I mentioned in a post recently that we have a lot of pollen this spring. (Understatement of the year!) Well, I have since learned that not only has everything flowered at once due to our warm April – the warmest on record since 1881 in Germany – but it is also a so-called mast year for birches, spruce and firs in our region.
A mast year is basically a year when certain types of tree in a whole region produce much more pollen and thus far more seeds than in a normal year. Birches do this regularly – every second year – while other trees such as oak or spruce only do this every 4-8 years.
Trees generally use their energy for putting on growth in non-mast years. But in a mast year something triggers them to put all their strength into preserving themselves and to produce as much seed (and hence pollen in spring) as possible. This can apparently be seen in the rings when a tree is cut, with intermittent rings of very little growth. The trigger may be a warm spring, drought or other factors such as the North Atlantic oscillation. In other words, climate change affects tree ‘behaviour’. But what fascinates me is that, for example, practically every Spruce tree in the whole of Germany has started pumping out the pollen, whether in the far north, the Alps, the Black Forest or the Bavarian Forest. Clever. 😉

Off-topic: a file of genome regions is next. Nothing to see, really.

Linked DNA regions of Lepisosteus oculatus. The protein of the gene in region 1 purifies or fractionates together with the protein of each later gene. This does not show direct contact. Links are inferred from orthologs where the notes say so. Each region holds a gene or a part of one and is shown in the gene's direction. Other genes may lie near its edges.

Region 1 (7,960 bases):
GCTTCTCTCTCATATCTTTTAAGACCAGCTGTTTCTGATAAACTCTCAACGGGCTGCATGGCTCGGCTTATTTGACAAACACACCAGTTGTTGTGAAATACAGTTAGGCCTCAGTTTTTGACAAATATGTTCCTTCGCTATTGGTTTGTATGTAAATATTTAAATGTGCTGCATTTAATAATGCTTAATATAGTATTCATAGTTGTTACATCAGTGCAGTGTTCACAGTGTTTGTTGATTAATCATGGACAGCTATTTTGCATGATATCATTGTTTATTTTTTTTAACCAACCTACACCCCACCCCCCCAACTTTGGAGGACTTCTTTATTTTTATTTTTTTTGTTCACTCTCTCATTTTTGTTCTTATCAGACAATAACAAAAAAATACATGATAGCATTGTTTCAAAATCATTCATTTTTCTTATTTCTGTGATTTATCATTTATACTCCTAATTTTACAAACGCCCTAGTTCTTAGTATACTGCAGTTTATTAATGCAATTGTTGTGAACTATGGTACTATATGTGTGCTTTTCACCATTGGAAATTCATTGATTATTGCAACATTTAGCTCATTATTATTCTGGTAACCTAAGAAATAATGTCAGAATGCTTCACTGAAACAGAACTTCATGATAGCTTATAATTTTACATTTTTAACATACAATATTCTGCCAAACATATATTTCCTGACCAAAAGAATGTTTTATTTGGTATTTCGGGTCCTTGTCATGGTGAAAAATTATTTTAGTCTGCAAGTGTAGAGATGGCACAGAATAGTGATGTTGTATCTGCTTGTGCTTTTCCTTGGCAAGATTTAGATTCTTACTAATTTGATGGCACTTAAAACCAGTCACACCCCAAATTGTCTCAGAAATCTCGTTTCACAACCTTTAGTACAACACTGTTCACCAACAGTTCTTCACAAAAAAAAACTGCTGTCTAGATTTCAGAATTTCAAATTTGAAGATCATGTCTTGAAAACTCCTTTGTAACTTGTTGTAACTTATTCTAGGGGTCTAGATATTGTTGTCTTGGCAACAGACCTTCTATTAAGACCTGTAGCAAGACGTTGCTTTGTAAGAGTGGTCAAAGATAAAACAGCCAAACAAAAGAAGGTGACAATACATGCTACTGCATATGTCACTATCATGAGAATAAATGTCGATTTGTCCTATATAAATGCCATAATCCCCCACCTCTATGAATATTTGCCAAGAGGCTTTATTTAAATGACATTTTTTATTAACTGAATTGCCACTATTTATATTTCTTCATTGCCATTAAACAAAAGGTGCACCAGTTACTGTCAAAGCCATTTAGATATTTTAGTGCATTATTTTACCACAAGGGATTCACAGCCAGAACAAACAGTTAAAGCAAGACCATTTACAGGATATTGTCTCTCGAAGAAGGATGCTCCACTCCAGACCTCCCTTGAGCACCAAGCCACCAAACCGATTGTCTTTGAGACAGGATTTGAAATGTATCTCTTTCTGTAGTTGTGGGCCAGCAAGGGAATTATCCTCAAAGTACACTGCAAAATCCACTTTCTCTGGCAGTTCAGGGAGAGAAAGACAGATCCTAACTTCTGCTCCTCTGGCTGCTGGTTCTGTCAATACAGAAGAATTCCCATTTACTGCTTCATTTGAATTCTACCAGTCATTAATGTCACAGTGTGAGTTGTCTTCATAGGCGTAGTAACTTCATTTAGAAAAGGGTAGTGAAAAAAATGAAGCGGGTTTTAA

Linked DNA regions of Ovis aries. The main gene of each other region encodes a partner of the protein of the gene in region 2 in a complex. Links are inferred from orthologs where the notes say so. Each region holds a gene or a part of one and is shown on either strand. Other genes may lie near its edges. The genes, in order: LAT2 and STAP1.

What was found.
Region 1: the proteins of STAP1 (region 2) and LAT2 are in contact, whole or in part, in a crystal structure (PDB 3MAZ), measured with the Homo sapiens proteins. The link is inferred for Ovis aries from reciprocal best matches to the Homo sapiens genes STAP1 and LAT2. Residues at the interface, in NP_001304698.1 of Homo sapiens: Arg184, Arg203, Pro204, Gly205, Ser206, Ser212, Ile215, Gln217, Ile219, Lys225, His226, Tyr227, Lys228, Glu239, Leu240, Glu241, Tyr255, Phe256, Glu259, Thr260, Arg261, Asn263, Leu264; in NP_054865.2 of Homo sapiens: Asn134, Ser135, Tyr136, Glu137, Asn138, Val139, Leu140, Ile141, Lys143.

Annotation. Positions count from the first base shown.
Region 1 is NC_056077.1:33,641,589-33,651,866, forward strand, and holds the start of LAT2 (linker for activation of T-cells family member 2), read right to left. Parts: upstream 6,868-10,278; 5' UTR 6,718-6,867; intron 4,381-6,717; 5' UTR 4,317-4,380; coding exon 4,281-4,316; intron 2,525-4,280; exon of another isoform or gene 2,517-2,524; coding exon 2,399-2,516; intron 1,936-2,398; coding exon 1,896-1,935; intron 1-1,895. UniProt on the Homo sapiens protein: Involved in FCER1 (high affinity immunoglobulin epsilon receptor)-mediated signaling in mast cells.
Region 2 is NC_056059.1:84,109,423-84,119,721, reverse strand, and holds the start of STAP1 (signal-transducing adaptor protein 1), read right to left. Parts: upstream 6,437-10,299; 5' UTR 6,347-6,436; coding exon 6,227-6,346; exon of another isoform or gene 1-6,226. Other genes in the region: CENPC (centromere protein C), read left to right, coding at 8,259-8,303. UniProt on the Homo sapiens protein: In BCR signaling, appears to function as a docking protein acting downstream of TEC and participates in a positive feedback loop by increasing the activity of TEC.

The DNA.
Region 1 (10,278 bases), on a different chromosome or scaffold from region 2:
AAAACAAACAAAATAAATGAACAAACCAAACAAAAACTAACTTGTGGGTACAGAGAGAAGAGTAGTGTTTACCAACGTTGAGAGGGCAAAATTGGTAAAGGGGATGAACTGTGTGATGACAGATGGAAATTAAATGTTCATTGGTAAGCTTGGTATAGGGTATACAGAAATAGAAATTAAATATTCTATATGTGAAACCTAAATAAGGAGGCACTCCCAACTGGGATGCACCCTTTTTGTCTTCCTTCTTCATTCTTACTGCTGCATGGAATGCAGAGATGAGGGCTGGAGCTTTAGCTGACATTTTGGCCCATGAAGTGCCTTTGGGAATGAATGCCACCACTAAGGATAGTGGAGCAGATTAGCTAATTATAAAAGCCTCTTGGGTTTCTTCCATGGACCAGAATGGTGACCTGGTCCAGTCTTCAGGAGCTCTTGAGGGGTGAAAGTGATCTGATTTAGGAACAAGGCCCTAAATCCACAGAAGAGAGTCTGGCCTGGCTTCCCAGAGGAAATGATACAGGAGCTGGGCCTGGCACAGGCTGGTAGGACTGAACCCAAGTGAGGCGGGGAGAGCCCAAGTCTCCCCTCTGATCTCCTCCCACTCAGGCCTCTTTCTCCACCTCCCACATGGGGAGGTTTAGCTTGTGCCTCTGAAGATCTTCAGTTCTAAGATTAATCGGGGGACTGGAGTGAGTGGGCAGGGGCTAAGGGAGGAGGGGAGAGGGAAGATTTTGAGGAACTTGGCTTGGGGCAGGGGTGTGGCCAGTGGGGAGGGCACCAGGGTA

Just looking across our valley at the hillsides around us recently it suddenly became clear to me that the Spruce, Firs, and probably many other conifers have joined the birch this year – the trees are gold and brown instead of green, with little fresh growth and millions of flowers and cones forming on their branches. Perhaps you can see what I mean from this photo taken yesterday where the conifers are all much darker than the fresh deciduous trees in full leaf…
In fact, when I walked around the garden and took a closer look I could see our Norway Spruce, Douglas Fir, Silver Fir, Austrian Pine and other conifers I cannot identify are all going mad this spring!
One article I read quoted a botanist suggesting the conifers are suffering from several dry years in a row, and this is a self-preservation measure should they die. A grim thought. While looking for more information on this phenomena I found myself engulfed in the technical jargon of meteorologists and botanists. But it was interesting to find out just why we are experiencing so much pollen this spring!
Have you ever heard of mast years or experienced the same where you live?